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Training and development


Clearly not all staff are the same and not all may be causing tripping points, or the same tripping points, therefore any training programme must be based on individual need. Analysis of the emotional, motivational and functional intelligence of customer-facing employees and their levels of resilience to stress is used to inform the design and delivery of training programmes. Customer-facing staff are coached to better understand psychology and human behaviour and also in developing their emotional intelligence to help them determine why customers may be feeling or behaving in a certain way and how best to respond. Our brains haven’t yet come to


terms with the sophistication of the modern world and we are still programmed to react instinctively to stressful situations as we did during early human development. Some of our reactions may seem odd and what triggers them insignificant, but things are often not as they appear and if sales staff are to appreciate how tripping points work, they need to understand what’s causing them. For example, when we enter any


new environment our brains are pro- grammed to assess if that environment is ‘safe’. Tis is an unconscious process. We know we are not in danger when we enter a shop, but the ‘primitive’ programming in our brain doesn’t distinguish between a jungle full of predators and a shop full of people.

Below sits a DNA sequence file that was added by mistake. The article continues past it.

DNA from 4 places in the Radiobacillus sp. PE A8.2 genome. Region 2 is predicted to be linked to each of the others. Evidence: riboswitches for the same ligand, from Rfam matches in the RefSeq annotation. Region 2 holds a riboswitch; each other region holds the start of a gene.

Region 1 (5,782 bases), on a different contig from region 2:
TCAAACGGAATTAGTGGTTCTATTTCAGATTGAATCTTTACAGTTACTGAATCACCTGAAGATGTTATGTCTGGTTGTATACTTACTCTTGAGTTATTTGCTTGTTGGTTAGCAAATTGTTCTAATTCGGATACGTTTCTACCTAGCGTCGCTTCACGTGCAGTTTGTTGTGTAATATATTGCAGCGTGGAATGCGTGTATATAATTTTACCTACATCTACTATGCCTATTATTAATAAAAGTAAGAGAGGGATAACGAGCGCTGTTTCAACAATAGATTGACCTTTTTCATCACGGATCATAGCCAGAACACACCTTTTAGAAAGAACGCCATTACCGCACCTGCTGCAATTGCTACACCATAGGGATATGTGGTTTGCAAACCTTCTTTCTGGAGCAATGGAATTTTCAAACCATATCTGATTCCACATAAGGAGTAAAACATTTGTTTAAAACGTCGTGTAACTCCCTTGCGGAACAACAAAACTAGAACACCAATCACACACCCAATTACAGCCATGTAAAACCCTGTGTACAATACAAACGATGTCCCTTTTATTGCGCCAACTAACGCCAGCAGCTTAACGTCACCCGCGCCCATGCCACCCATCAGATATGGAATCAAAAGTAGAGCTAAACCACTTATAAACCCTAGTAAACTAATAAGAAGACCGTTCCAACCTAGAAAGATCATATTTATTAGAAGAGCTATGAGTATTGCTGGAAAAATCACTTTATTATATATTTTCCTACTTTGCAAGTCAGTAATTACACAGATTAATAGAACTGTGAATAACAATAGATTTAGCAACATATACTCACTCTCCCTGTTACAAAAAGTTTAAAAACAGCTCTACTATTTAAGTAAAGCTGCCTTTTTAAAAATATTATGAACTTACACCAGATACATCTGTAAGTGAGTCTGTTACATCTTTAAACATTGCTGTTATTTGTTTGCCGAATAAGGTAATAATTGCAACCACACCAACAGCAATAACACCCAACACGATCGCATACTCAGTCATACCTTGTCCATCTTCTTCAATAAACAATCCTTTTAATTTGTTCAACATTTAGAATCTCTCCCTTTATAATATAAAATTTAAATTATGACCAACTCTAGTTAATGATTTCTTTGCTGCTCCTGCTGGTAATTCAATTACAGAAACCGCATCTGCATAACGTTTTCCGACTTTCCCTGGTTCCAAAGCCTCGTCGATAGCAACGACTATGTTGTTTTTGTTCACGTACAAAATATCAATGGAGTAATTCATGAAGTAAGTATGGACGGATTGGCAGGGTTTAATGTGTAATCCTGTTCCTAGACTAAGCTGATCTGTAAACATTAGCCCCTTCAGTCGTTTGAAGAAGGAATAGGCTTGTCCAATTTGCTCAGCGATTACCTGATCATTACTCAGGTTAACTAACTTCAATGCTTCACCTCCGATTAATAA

Read the signs


If we enter a retail environment and a sales person walks up to us immediately, our brains may not yet feel ‘safe’ but we are being approached by a stranger. So while consciously we might just think it’s annoying, unconsciously our brain interprets this as a threat. It’s a major tripping point and very common as many sales people are trained to ‘pounce’ on potential customers as soon as they walk in. Te importance of offering a


hot drink may also appear trivial, but the offer of something ‘free’ and the fact the drink is hot will unconsciously engender warm feelings in the customer. By not offering a hot drink in a


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situation where a customer is likely to be spending a fair bit of time – and money – we’re basically saying ‘I’m the important one here, this is my territory and I’m comfortable in it, but you and your feelings don’t matter’. Another key tripping point is,


perhaps unsurprisingly, pricing. It’s essential that sales people are trans- parent about pricing. It’s a topic that some people find difficult to address and there can be a tendency to try and fudge pricing in order to win the sale. But openness is key and sales


personnel should not be afraid to be honest about it. Te customer will find out sooner or later if they have been





A different approach to sales training


We belive that it’s not about how to sell, but about why customers don’t buy. After providing the background to tripping points by explaining the science behind them, we can then introduce the specific tripping points the research has highlighted and coach customer-facing staff to recognise and overcome them. Helping sales staff to empathise